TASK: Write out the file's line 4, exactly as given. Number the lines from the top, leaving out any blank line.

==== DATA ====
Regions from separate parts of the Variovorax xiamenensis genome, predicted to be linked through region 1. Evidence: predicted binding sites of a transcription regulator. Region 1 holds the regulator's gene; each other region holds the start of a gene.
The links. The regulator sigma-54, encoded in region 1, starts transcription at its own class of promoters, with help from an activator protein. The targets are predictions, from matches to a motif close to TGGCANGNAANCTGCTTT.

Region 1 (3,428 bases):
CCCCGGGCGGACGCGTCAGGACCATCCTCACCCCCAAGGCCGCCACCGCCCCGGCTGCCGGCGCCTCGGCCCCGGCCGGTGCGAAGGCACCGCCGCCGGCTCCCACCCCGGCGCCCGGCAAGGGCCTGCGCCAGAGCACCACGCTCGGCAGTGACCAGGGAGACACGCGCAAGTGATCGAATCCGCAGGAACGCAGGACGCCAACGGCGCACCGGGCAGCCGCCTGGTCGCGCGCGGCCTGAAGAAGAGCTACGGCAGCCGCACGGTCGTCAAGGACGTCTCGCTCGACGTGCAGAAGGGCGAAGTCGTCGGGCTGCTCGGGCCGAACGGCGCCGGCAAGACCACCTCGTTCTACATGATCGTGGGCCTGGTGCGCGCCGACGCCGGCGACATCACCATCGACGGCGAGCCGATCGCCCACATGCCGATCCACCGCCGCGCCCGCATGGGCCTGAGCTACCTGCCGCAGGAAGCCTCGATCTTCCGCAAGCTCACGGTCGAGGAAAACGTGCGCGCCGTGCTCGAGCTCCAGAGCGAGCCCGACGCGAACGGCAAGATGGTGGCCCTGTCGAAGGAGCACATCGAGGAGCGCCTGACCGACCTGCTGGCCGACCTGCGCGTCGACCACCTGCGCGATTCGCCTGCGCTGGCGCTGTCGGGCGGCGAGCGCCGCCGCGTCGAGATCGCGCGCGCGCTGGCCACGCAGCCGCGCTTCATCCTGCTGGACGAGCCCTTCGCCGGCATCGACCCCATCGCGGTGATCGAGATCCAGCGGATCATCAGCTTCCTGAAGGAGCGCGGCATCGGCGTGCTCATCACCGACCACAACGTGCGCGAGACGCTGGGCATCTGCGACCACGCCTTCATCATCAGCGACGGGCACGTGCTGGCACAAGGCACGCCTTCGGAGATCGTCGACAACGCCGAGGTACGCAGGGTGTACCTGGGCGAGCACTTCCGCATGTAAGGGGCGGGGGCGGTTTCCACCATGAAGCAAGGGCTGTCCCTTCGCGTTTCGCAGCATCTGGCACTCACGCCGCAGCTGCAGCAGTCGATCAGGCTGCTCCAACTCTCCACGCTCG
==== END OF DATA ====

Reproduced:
CCCCGGGCGGACGCGTCAGGACCATCCTCACCCCCAAGGCCGCCACCGCCCCGGCTGCCGGCGCCTCGGCCCCGGCCGGTGCGAAGGCACCGCCGCCGGCTCCCACCCCGGCGCCCGGCAAGGGCCTGCGCCAGAGCACCACGCTCGGCAGTGACCAGGGAGACACGCGCAAGTGATCGAATCCGCAGGAACGCAGGACGCCAACGGCGCACCGGGCAGCCGCCTGGTCGCGCGCGGCCTGAAGAAGAGCTACGGCAGCCGCACGGTCGTCAAGGACGTCTCGCTCGACGTGCAGAAGGGCGAAGTCGTCGGGCTGCTCGGGCCGAACGGCGCCGGCAAGACCACCTCGTTCTACATGATCGTGGGCCTGGTGCGCGCCGACGCCGGCGACATCACCATCGACGGCGAGCCGATCGCCCACATGCCGATCCACCGCCGCGCCCGCATGGGCCTGAGCTACCTGCCGCAGGAAGCCTCGATCTTCCGCAAGCTCACGGTCGAGGAAAACGTGCGCGCCGTGCTCGAGCTCCAGAGCGAGCCCGACGCGAACGGCAAGATGGTGGCCCTGTCGAAGGAGCACATCGAGGAGCGCCTGACCGACCTGCTGGCCGACCTGCGCGTCGACCACCTGCGCGATTCGCCTGCGCTGGCGCTGTCGGGCGGCGAGCGCCGCCGCGTCGAGATCGCGCGCGCGCTGGCCACGCAGCCGCGCTTCATCCTGCTGGACGAGCCCTTCGCCGGCATCGACCCCATCGCGGTGATCGAGATCCAGCGGATCATCAGCTTCCTGAAGGAGCGCGGCATCGGCGTGCTCATCACCGACCACAACGTGCGCGAGACGCTGGGCATCTGCGACCACGCCTTCATCATCAGCGACGGGCACGTGCTGGCACAAGGCACGCCTTCGGAGATCGTCGACAACGCCGAGGTACGCAGGGTGTACCTGGGCGAGCACTTCCGCATGTAAGGGGCGGGGGCGGTTTCCACCATGAAGCAAGGGCTGTCCCTTCGCGTTTCGCAGCATCTGGCACTCACGCCGCAGCTGCAGCAGTCGATCAGGCTGCTCCAACTCTCCACGCTCG